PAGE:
Scientists Decide Seasonal Affective Disorder Is Really Just A Bunch Of Baloney

This blog entry is based on reports about scientific studies that concluded a health problem called “Seasonal Affective Disorder” is not a real health problem.

I remember way back during the Gulf War when the TV was pushing fear 24 hours a day, 7 days a week, that CNN started running these shows on how if people were depressed, it wasn’t because CNN and other news outlets were telling them every minute of every day that they were going to die in some kind of attack, it was because they were not getting enough light and were suffering from Seasonal Affective Disorder.

I remember CNN telling people to sit in front of banks of bright lights for hours a day and they would feel better, and by the way, here was a company or three that sold lights specially designed to be extra effective at treating Seasonal Affective Disorder.

Now, 15 years later, scientists are coming out and saying , “Yes. Seasonal Affective Disorder is just a bunch of stupidity we sold you on. What they are not saying but is obvious from the information in the previous two paragraphs, is that scientists pushed Seasonal Affective Disorder stupidity in the first place because politicians wanted them to so people would not complain about the fear they were feeling as a result of the war the politicians were engaging in, and because various corporations were making big money selling $10 worth of light bulbs for $1000 as special light bulbs guaranteed to treat Seasonal Affective Disorder.

Never believe scientists because they are stupid, they will say anything a politician tells them to say, and they will say anything that will financially enrich themselves or their relatives.

The original news story is reprinted below.

Seasonal Affective Disorder, the condition where people become depressed because of the lack of sunlight in the winter time, is probably myth, scientists have concluded.

A large scale study of adults in the US found that levels of depressive symptoms do not change from season to season or in different levels of light.

The researchers concluded that the findings are ‘inconsistent with the notion of seasonal depression as a commonly occurring disorder.’

“Pursuit of treatments based on false causes is unlikely to lead to rapid and durable recoveries.”
Dr Steven LoBello, Auburn University at Montgomery.

“In conversations with colleagues, the belief in the association of seasonal changes with depression is more-or-less taken as a given and the same belief is widespread in our culture,” said Dr Steven LoBello, a professor of psychology at Auburn University at Montgomery.

“We analysed the data from many angles and found that the prevalence of depression is very stable across different latitudes, seasons of the year, and sunlight exposures.”

Seasonal Affective Disorder (SAD) has been a recognised condition since the late 1990s. To receive a diagnosis patients must exhibit major depressive symptoms which coincide with specific seasons. In most cases, patients report an increase of symptoms in the autumn and winter and a decrease in symptoms in spring and summer.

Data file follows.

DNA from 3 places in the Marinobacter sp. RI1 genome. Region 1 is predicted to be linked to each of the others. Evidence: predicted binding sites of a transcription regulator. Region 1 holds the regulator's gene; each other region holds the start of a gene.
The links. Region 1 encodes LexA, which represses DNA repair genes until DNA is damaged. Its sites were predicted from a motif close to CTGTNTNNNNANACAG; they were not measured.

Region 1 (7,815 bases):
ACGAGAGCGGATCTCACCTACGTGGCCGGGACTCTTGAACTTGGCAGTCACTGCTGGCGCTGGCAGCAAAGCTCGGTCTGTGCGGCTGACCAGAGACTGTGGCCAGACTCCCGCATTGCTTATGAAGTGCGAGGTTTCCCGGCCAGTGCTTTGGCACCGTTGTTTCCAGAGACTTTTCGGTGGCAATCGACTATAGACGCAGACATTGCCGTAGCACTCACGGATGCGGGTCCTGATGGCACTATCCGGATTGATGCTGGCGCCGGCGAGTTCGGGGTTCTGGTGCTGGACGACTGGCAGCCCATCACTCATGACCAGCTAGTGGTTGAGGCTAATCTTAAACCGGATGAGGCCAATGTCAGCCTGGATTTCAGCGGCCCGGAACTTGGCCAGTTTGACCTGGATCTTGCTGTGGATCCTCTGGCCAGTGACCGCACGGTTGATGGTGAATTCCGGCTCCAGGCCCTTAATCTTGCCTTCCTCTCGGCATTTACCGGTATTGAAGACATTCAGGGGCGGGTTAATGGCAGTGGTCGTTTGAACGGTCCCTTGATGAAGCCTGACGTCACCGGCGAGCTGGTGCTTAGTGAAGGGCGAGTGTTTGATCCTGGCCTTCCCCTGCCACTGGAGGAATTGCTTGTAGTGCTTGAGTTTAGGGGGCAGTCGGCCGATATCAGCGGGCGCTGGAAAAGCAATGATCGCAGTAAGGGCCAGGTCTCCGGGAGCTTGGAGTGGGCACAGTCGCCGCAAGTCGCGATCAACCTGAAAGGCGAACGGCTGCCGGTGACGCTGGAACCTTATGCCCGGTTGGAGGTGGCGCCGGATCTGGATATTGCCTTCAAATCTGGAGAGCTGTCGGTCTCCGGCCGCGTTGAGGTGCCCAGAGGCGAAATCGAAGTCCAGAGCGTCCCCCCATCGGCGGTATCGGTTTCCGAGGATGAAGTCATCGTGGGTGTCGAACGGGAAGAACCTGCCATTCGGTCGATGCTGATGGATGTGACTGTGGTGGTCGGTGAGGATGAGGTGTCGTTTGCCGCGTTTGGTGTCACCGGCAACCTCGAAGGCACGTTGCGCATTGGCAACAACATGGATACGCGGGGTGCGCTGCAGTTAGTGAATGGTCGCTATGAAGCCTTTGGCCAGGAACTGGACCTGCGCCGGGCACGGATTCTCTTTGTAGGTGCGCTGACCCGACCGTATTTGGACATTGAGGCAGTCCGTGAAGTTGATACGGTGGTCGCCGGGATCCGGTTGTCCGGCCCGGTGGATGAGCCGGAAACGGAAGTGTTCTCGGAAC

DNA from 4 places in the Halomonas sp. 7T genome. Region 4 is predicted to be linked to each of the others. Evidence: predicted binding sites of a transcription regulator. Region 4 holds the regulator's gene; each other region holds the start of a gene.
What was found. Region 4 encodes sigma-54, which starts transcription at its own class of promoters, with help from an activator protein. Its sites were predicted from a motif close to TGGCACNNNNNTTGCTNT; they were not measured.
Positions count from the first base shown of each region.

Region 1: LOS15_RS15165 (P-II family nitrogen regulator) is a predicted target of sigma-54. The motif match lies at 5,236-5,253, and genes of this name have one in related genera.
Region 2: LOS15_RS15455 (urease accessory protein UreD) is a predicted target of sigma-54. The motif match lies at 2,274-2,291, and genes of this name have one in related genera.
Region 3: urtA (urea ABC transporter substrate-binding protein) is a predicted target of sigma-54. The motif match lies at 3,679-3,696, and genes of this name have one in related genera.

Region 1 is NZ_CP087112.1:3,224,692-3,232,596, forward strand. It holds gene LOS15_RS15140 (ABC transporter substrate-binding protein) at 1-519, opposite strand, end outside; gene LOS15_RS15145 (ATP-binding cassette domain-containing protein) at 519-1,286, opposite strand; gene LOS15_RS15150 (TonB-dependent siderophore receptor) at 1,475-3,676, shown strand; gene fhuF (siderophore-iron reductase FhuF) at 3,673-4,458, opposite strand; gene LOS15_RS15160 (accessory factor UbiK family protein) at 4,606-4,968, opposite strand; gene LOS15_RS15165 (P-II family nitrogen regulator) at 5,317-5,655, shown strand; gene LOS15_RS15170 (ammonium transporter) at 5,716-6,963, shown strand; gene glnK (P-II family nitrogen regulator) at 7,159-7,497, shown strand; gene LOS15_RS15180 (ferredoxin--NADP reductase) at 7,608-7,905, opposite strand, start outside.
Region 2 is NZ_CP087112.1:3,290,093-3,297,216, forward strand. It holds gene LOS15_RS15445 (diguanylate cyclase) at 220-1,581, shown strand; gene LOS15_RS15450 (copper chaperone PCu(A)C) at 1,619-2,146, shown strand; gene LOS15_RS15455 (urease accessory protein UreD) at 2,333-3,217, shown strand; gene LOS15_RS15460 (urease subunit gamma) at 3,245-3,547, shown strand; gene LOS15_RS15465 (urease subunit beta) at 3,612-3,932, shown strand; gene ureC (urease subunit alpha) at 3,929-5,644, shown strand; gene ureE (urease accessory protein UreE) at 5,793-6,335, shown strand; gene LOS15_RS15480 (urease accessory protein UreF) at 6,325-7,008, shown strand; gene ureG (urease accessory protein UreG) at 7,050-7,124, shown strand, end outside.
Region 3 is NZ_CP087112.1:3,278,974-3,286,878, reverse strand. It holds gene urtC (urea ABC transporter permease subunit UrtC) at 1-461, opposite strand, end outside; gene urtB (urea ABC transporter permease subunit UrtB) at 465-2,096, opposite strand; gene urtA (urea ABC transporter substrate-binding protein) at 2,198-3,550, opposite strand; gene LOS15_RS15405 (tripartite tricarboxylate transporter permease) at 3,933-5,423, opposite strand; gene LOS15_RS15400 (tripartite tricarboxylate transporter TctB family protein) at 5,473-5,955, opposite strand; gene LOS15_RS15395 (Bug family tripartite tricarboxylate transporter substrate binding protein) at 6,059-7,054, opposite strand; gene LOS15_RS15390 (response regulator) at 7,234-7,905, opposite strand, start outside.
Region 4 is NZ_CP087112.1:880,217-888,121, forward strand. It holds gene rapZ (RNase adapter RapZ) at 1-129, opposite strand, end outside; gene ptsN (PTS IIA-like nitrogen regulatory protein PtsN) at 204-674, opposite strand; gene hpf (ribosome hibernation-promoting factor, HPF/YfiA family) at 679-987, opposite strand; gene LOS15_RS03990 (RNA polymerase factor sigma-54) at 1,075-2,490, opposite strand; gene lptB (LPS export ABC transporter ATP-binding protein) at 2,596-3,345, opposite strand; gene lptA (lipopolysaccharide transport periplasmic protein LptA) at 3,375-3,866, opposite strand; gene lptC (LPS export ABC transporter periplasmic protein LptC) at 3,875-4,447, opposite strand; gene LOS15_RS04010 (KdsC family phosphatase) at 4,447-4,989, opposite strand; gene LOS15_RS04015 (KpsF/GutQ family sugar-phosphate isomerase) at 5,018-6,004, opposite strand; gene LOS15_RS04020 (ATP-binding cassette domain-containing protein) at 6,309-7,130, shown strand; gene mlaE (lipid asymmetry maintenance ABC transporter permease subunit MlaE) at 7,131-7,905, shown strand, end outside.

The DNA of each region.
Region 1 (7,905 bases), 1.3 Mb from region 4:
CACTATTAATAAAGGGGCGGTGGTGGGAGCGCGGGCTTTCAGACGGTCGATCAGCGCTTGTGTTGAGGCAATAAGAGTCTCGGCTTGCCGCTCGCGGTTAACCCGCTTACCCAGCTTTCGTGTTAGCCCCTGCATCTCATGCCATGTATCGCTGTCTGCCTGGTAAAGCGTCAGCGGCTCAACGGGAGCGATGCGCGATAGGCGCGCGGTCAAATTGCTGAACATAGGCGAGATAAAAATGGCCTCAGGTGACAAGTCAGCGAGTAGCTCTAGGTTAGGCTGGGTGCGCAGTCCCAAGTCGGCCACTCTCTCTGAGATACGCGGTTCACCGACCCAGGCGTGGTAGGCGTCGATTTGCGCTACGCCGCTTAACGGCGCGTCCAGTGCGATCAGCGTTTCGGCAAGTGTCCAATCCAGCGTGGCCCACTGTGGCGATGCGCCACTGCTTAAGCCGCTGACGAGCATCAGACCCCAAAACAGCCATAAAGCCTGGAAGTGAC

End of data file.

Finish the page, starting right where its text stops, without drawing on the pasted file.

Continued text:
The NHS currently recommends that people see their GP if they experience low mood and and are struggling to cope. Doctors often recommend light boxes and even cognitive behavioural therapy as a treatment.

But recent studies have challenged the validity of earlier SAD research, including the fact that SAD is typically identified by asking patients to recall past depressive episodes over the course of the previous year or more.

To test whether depressive symptoms got worse in the winter, the researchers examined data from a total of 34,294 participants ranging in age from 18 to 99 who took part in a phone survey about their health throughout 2006.

Participants were asked how many days in the previous two weeks they had experienced symptoms of depression. They then checked geographical location and sunlight exposure for each respondents.

The results showed no evidence that symptoms of depression were associated with any of the season-related measures. People who responded to the survey in the winter months, or at times of lower sunlight exposure, did not have noticeably higher levels of depressive symptoms than those who responded to the survey at other times.

And the researchers did not find any evidence for seasonal differences in symptoms when they specifically looked at the subsample of 1,754 participants who scored within the range for clinical depression.

“The findings cast doubt on major depression with seasonal variation as a legitimate psychiatric disorder,” the researchers conclude.

They argue that: “being depressed during winter is not evidence that one is depressed because of winter.”

The researchers said it was clear that if SAD did exist it could only be affecting a very small proportion of the population.

“Mental health professionals who treat people with depression should be concerned about their own and their patients’ accurate conceptions about the possible causes of depression,” added Dr LoBello

“Pursuit of treatments based on false causes is unlikely to lead to rapid and durable recoveries.”

The research was published in the journal Clinical Psychological Science.

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